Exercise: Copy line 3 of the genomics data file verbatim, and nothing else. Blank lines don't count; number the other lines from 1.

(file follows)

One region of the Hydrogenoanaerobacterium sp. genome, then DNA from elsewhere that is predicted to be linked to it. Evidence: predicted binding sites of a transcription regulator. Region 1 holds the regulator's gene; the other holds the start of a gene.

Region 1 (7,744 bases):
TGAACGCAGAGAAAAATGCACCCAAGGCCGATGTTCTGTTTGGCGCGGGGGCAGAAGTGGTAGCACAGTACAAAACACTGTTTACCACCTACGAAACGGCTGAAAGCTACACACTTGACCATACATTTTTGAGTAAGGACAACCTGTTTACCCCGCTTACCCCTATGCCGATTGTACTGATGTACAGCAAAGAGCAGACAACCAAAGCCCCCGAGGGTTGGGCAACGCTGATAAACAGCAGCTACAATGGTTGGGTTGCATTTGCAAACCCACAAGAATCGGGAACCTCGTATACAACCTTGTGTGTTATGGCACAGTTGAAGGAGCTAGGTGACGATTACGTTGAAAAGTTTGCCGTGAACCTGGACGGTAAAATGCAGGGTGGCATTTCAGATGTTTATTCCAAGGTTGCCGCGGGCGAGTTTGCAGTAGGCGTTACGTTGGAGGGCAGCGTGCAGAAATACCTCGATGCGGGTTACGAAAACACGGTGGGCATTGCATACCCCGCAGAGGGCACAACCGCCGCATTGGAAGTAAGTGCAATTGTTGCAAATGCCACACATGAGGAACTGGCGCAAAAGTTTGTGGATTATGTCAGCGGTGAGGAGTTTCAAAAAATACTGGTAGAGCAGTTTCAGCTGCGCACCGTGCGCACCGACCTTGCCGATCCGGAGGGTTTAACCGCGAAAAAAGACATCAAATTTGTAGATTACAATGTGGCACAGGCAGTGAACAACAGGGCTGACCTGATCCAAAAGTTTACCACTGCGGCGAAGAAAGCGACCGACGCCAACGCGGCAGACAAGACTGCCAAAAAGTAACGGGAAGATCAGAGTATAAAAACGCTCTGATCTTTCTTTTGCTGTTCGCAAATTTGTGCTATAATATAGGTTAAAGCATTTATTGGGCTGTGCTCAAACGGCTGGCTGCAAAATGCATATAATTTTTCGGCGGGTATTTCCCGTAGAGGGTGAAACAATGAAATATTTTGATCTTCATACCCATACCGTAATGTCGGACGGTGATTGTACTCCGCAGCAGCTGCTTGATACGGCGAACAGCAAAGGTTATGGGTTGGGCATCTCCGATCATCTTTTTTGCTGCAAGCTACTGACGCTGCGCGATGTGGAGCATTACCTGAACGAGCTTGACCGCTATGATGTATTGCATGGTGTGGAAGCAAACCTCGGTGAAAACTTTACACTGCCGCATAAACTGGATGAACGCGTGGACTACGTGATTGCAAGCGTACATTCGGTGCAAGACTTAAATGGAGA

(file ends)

TGAACGCAGAGAAAAATGCACCCAAGGCCGATGTTCTGTTTGGCGCGGGGGCAGAAGTGGTAGCACAGTACAAAACACTGTTTACCACCTACGAAACGGCTGAAAGCTACACACTTGACCATACATTTTTGAGTAAGGACAACCTGTTTACCCCGCTTACCCCTATGCCGATTGTACTGATGTACAGCAAAGAGCAGACAACCAAAGCCCCCGAGGGTTGGGCAACGCTGATAAACAGCAGCTACAATGGTTGGGTTGCATTTGCAAACCCACAAGAATCGGGAACCTCGTATACAACCTTGTGTGTTATGGCACAGTTGAAGGAGCTAGGTGACGATTACGTTGAAAAGTTTGCCGTGAACCTGGACGGTAAAATGCAGGGTGGCATTTCAGATGTTTATTCCAAGGTTGCCGCGGGCGAGTTTGCAGTAGGCGTTACGTTGGAGGGCAGCGTGCAGAAATACCTCGATGCGGGTTACGAAAACACGGTGGGCATTGCATACCCCGCAGAGGGCACAACCGCCGCATTGGAAGTAAGTGCAATTGTTGCAAATGCCACACATGAGGAACTGGCGCAAAAGTTTGTGGATTATGTCAGCGGTGAGGAGTTTCAAAAAATACTGGTAGAGCAGTTTCAGCTGCGCACCGTGCGCACCGACCTTGCCGATCCGGAGGGTTTAACCGCGAAAAAAGACATCAAATTTGTAGATTACAATGTGGCACAGGCAGTGAACAACAGGGCTGACCTGATCCAAAAGTTTACCACTGCGGCGAAGAAAGCGACCGACGCCAACGCGGCAGACAAGACTGCCAAAAAGTAACGGGAAGATCAGAGTATAAAAACGCTCTGATCTTTCTTTTGCTGTTCGCAAATTTGTGCTATAATATAGGTTAAAGCATTTATTGGGCTGTGCTCAAACGGCTGGCTGCAAAATGCATATAATTTTTCGGCGGGTATTTCCCGTAGAGGGTGAAACAATGAAATATTTTGATCTTCATACCCATACCGTAATGTCGGACGGTGATTGTACTCCGCAGCAGCTGCTTGATACGGCGAACAGCAAAGGTTATGGGTTGGGCATCTCCGATCATCTTTTTTGCTGCAAGCTACTGACGCTGCGCGATGTGGAGCATTACCTGAACGAGCTTGACCGCTATGATGTATTGCATGGTGTGGAAGCAAACCTCGGTGAAAACTTTACACTGCCGCATAAACTGGATGAACGCGTGGACTACGTGATTGCAAGCGTACATTCGGTGCAAGACTTAAATGGAGA